So I have the following question here:

Find the Macluarin series of $\displaystyle F(x) = \int_{0}^{x} (1+t^2)\cos(t^2)dt$. Use this series to Evaluate $F(\frac{\pi}{2})$ with an error less than $0.001$.

Now, I know the basic idea. The Maclaurin series of $\displaystyle \cos(x)=\sum_{n=0}^{\infty} \frac{(-1)^n(t^{2n})}{(2n)!}$. So then I would just expand the Integral like so:

$\displaystyle F(x) = \int_{0}^{x} (1+t^2)\cos(t^2)dt$

$\displaystyle F(x) = \int_{0}^{x} (1+t^2)\sum_{n=0}^{\infty} \frac{(-1)^n(t^{4n})}{(2n)!}dt$

$\displaystyle F(x) = \int_{0}^{x}\sum_{n=0}^{\infty} \frac{(-1)^n(t^{4n})}{(2n)!}dt + \int_{0}^{x}\sum_{n=0}^{\infty} \frac{(-1)^n(t^{4n+2})}{(2n)!}dt$

$\displaystyle F(x) = \sum_{n=0}^{\infty} \frac{(-1)^n(x^{4n+1})}{(2n)!(4n+1)} + \sum_{n=0}^{\infty} \frac{(-1)^n(x^{4n+3})}{(2n)!(4n+3)}$

As far as I know, I would have to combine both of these into a single sum to get my maclaurin series.

Now I know that because these series alternate, I have to use the alternating series estimation theorem and make the error less than $0.001$.

Here's where I'm stuck... How do I do that? This would be fine if I had a single sum. However I have two sums here. How do I deal with that?

I could do this by adding up terms if I wanted to I guess. This would require me to integrate $10$ terms as such:

$\displaystyle \int_{0}^{\frac{\pi}{2}}\left(1+x^2-\frac{x^4}{2}-\frac{x^6}{2}+\frac{x^8}{24}+\frac{x^{10}}{24}-\frac{x^{12}}{720}-\frac{x^{14}}{720}+\frac{x^{16}}{40320}+\frac{x^{18}}{40320}\right)dx \approx 0.9259$ which gives me the desired ammount I want to that the error does not exceed $0.001$. However, this requires me to know the value of the integral which I can't find using elementary methods.

Is there a way I could do it with my original method or using a series + the Alternating series estimation theorem? Help would be appreciated. Thank you very much.

EDIT: Corrected to account for the $t^2$ for the maclaurin series of cosine.

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    $\begingroup$ It seems that you expanded $\cos(t)$ instead of $\cos(t^2)$. Also, you can write $$\sum_n a_n+\sum_n b_n =\sum_n (a_n+b_n)$$ $\endgroup$ – Maximilian Janisch Feb 27 at 7:04
  • $\begingroup$ Oops. You're right... Sure. I can do that but even if I combine the sums, don't I have to match the $x$ coefficents? $\endgroup$ – Future Math person Feb 27 at 7:06
  • $\begingroup$ I just corrected my mistake. $\endgroup$ – Future Math person Feb 27 at 7:18
  • $\begingroup$ You don’t have to, and it might also be tricky since the first sum has the powers $x,x^5,x^9,\dots$ and the second sum has the powers $x^3,x^7,x^{11},\dots$ $\endgroup$ – Maximilian Janisch Feb 27 at 7:57
  • $\begingroup$ Okay but in that case, without know the exact value of the integral, how can I make sure the error is less than what I want? $\endgroup$ – Future Math person Feb 28 at 2:29

Since they are each alternating series and eventually the terms are decreasing you can use the alternating series rule on each one. If you make your error criteria on each series to be half the desired error, then the overall error when you combine the two will be what you want.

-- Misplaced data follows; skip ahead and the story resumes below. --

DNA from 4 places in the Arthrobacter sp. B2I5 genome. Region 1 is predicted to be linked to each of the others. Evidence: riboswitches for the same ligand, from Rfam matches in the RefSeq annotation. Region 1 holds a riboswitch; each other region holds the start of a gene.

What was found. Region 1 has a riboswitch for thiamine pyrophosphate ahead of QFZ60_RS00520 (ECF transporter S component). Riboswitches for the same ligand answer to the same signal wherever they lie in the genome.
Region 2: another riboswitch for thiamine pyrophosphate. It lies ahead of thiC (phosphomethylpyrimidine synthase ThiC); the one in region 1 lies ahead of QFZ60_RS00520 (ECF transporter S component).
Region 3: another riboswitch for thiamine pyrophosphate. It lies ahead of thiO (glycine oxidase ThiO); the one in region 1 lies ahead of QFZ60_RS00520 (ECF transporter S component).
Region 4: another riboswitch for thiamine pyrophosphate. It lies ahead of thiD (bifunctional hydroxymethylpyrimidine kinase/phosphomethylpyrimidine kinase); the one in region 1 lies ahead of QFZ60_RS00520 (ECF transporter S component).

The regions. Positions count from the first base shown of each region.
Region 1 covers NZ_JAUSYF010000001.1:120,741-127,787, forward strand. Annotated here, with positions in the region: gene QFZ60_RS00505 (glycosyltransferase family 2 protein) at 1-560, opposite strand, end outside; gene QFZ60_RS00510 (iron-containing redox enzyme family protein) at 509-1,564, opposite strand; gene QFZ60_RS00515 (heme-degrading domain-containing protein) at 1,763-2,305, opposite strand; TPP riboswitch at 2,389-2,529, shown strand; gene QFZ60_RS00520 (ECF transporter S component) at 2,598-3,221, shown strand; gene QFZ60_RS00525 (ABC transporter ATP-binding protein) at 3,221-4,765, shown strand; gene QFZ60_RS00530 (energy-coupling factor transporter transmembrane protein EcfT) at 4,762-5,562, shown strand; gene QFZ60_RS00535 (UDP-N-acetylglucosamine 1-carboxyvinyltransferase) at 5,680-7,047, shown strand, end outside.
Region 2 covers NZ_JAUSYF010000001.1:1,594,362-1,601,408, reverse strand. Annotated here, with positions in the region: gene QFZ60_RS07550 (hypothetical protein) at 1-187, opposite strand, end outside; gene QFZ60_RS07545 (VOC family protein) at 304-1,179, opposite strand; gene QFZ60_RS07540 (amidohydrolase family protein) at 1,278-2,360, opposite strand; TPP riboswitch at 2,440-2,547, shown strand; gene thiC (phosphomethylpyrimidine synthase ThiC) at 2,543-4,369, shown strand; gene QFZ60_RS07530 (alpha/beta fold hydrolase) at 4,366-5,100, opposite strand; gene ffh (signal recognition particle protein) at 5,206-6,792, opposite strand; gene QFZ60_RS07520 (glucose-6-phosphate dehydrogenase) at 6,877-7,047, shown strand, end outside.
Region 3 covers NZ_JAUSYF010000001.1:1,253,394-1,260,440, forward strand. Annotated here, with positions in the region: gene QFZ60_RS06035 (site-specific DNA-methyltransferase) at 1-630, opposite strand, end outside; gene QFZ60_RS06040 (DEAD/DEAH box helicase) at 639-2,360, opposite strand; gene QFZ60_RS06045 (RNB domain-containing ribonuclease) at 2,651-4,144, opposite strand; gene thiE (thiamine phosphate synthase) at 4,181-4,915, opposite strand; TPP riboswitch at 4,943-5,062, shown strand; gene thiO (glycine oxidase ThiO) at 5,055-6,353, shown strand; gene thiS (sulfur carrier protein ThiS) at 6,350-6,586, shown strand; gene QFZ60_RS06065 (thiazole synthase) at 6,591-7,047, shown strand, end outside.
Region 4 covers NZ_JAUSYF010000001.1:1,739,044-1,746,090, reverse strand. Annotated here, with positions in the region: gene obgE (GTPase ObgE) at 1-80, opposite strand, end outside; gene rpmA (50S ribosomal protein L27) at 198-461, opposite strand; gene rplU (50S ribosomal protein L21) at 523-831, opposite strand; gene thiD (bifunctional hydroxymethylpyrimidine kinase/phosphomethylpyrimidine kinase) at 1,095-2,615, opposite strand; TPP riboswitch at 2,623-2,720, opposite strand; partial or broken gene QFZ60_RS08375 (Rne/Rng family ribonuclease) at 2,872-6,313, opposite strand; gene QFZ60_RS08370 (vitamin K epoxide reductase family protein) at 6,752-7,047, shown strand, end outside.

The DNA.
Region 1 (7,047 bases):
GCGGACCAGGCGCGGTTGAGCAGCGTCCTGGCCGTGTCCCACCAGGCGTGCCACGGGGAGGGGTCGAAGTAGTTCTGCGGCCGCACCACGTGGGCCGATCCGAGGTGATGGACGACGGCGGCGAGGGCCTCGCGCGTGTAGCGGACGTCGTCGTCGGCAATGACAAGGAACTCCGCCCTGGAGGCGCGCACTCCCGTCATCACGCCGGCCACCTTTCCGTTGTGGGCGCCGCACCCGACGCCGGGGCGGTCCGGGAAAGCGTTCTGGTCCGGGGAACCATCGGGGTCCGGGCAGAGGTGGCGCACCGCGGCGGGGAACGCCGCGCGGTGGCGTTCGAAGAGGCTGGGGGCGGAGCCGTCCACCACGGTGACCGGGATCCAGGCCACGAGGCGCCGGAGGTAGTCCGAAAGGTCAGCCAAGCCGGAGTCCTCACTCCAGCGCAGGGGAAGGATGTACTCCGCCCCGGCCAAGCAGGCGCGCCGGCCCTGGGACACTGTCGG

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  • $\begingroup$ Ohh cool. I didn't know you could just do half the error. Thanks! $\endgroup$ – Future Math person Feb 28 at 6:07

It could be easier to use the fundamental theorem of calculus $$F(x) = \int_{0}^{x} (1+t^2)\cos(t^2)\,dt \implies F'(x)=(1+x^2)\cos(x^2)$$ Now, let $y=x^2$ and you should arrive at $$F'(x)=1+\sum_{n=1}^\infty\frac{n \sin \left(\frac{\pi n}{2}\right)+\cos \left(\frac{\pi n}{2}\right)}{n!} x^{2n}$$ and integrating termwise $$F(x)=x+\sum_{n=1}^\infty\frac{n \sin \left(\frac{\pi n}{2}\right)+\cos \left(\frac{\pi n}{2}\right)}{(2n+1)n!} x^{2n+1}$$ This is an alernating series. So, if you write $$F(x)=x+\sum_{n=1}^{p-1}\frac{n \sin \left(\frac{\pi n}{2}\right)+\cos \left(\frac{\pi n}{2}\right)}{(2n+1)n!} x^{2n+1}+\sum_{n=p}^\infty\frac{n \sin \left(\frac{\pi n}{2}\right)+\cos \left(\frac{\pi n}{2}\right)}{(2n+1)n!} x^{2n+1}$$ The first neglected term is $$R_p=\frac{p \sin \left(\frac{\pi p}{2}\right)+\cos \left(\frac{\pi p}{2}\right)}{(2p+1)p!} x^{2p+1} $$ which makes $$R_{2p}=\frac{x^{4 p+1}}{(4 p+1) (2 p)!}\sim \frac{x^{4 p+1}}{2 (2 p+1)!} \qquad\text{and}\qquad R_{2p+1}=\frac{x^{4 p+3}}{(4 p+3) (2p)!}\sim \frac{x^{4 p+3}}{2 (2 p+1)!}$$

So, depending on the value of $x$ we need to solve either $$(2p+1)!=\frac 1{2x} (x^2)^{(2p+1)} 10^k\qquad\text{or}\qquad (2p+1)!=\frac x{2} (x^2)^{(2p+1)} 10^k $$ in order to have $R \leq 10^{-k}$.

Have a look at this question of mine; you will find a magnificent approximation provided by @robjohn, an eminent user on this site. Adapted to your problem, this would give $$2p+1 \sim e x^2 \exp\Big[{W\left(2 \log \left(\frac{10^k}{8 \pi x^3}\right)\right) }\Big]-\frac 12$$ $$2p+1 \sim e x^2 \exp\Big[{W\left(2 \log \left(\frac{10^k}{8 \pi x}\right)\right) }\Big]-\frac 12$$ where $W(.)$ is Lambert function.

Applied to $x=1$ and $k=3$, both formulae will give $p=5.68784$, that is to say $p=6$.

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  • $\begingroup$ How did you get $\displaystyle F'(x)=1+\sum_{n=1}^\infty\frac{n \sin \left(\frac{\pi n}{2}\right)+\cos \left(\frac{\pi n}{2}\right)}{n!} x^{2n}$? $\endgroup$ – Future Math person Feb 28 at 2:28

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